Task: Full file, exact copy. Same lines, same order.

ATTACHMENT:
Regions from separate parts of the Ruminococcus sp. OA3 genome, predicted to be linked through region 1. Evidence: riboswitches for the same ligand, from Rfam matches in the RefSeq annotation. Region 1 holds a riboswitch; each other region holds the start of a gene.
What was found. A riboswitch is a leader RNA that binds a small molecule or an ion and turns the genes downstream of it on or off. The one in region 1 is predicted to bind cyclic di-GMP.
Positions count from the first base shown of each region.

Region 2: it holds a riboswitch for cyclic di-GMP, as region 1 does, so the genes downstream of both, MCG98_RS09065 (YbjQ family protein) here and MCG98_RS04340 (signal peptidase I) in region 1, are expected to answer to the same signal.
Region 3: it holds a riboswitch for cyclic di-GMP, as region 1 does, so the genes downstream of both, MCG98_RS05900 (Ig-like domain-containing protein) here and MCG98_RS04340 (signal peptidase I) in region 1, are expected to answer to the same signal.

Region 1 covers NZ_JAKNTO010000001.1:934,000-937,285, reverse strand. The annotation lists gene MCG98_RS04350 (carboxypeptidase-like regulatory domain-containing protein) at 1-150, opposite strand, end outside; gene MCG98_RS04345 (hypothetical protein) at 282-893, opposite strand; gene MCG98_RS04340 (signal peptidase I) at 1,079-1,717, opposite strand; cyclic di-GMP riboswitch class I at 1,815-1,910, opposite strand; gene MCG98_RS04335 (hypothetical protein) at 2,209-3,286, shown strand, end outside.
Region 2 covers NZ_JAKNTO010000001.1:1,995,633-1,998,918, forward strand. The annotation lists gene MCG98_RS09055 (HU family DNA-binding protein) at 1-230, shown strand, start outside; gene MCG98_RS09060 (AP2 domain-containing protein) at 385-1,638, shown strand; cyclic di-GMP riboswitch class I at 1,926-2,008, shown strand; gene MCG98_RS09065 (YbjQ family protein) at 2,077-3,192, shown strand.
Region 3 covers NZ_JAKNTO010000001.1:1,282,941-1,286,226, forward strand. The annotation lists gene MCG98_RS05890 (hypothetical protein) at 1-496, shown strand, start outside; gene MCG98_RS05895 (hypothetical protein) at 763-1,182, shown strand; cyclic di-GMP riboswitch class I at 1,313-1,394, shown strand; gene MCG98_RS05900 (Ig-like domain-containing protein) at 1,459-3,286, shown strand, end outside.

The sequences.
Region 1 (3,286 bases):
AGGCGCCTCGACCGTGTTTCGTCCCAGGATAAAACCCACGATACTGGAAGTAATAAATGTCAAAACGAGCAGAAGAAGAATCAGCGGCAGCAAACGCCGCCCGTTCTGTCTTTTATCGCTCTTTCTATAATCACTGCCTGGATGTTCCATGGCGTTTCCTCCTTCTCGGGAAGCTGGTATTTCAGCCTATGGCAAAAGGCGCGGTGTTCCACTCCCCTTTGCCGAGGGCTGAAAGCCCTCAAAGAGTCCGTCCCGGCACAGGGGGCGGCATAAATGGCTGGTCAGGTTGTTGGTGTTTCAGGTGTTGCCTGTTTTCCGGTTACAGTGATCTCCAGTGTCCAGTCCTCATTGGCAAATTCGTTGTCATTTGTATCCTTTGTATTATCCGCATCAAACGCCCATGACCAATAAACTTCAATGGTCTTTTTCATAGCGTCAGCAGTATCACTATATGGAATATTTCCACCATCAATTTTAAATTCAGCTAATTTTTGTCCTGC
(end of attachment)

Regions from separate parts of the Ruminococcus sp. OA3 genome, predicted to be linked through region 1. Evidence: riboswitches for the same ligand, from Rfam matches in the RefSeq annotation. Region 1 holds a riboswitch; each other region holds the start of a gene.
What was found. A riboswitch is a leader RNA that binds a small molecule or an ion and turns the genes downstream of it on or off. The one in region 1 is predicted to bind cyclic di-GMP.
Positions count from the first base shown of each region.

Region 2: it holds a riboswitch for cyclic di-GMP, as region 1 does, so the genes downstream of both, MCG98_RS09065 (YbjQ family protein) here and MCG98_RS04340 (signal peptidase I) in region 1, are expected to answer to the same signal.
Region 3: it holds a riboswitch for cyclic di-GMP, as region 1 does, so the genes downstream of both, MCG98_RS05900 (Ig-like domain-containing protein) here and MCG98_RS04340 (signal peptidase I) in region 1, are expected to answer to the same signal.

Region 1 covers NZ_JAKNTO010000001.1:934,000-937,285, reverse strand. The annotation lists gene MCG98_RS04350 (carboxypeptidase-like regulatory domain-containing protein) at 1-150, opposite strand, end outside; gene MCG98_RS04345 (hypothetical protein) at 282-893, opposite strand; gene MCG98_RS04340 (signal peptidase I) at 1,079-1,717, opposite strand; cyclic di-GMP riboswitch class I at 1,815-1,910, opposite strand; gene MCG98_RS04335 (hypothetical protein) at 2,209-3,286, shown strand, end outside.
Region 2 covers NZ_JAKNTO010000001.1:1,995,633-1,998,918, forward strand. The annotation lists gene MCG98_RS09055 (HU family DNA-binding protein) at 1-230, shown strand, start outside; gene MCG98_RS09060 (AP2 domain-containing protein) at 385-1,638, shown strand; cyclic di-GMP riboswitch class I at 1,926-2,008, shown strand; gene MCG98_RS09065 (YbjQ family protein) at 2,077-3,192, shown strand.
Region 3 covers NZ_JAKNTO010000001.1:1,282,941-1,286,226, forward strand. The annotation lists gene MCG98_RS05890 (hypothetical protein) at 1-496, shown strand, start outside; gene MCG98_RS05895 (hypothetical protein) at 763-1,182, shown strand; cyclic di-GMP riboswitch class I at 1,313-1,394, shown strand; gene MCG98_RS05900 (Ig-like domain-containing protein) at 1,459-3,286, shown strand, end outside.

The sequences.
Region 1 (3,286 bases):
AGGCGCCTCGACCGTGTTTCGTCCCAGGATAAAACCCACGATACTGGAAGTAATAAATGTCAAAACGAGCAGAAGAAGAATCAGCGGCAGCAAACGCCGCCCGTTCTGTCTTTTATCGCTCTTTCTATAATCACTGCCTGGATGTTCCATGGCGTTTCCTCCTTCTCGGGAAGCTGGTATTTCAGCCTATGGCAAAAGGCGCGGTGTTCCACTCCCCTTTGCCGAGGGCTGAAAGCCCTCAAAGAGTCCGTCCCGGCACAGGGGGCGGCATAAATGGCTGGTCAGGTTGTTGGTGTTTCAGGTGTTGCCTGTTTTCCGGTTACAGTGATCTCCAGTGTCCAGTCCTCATTGGCAAATTCGTTGTCATTTGTATCCTTTGTATTATCCGCATCAAACGCCCATGACCAATAAACTTCAATGGTCTTTTTCATAGCGTCAGCAGTATCACTATATGGAATATTTCCACCATCAATTTTAAATTCAGCTAATTTTTGTCCTGC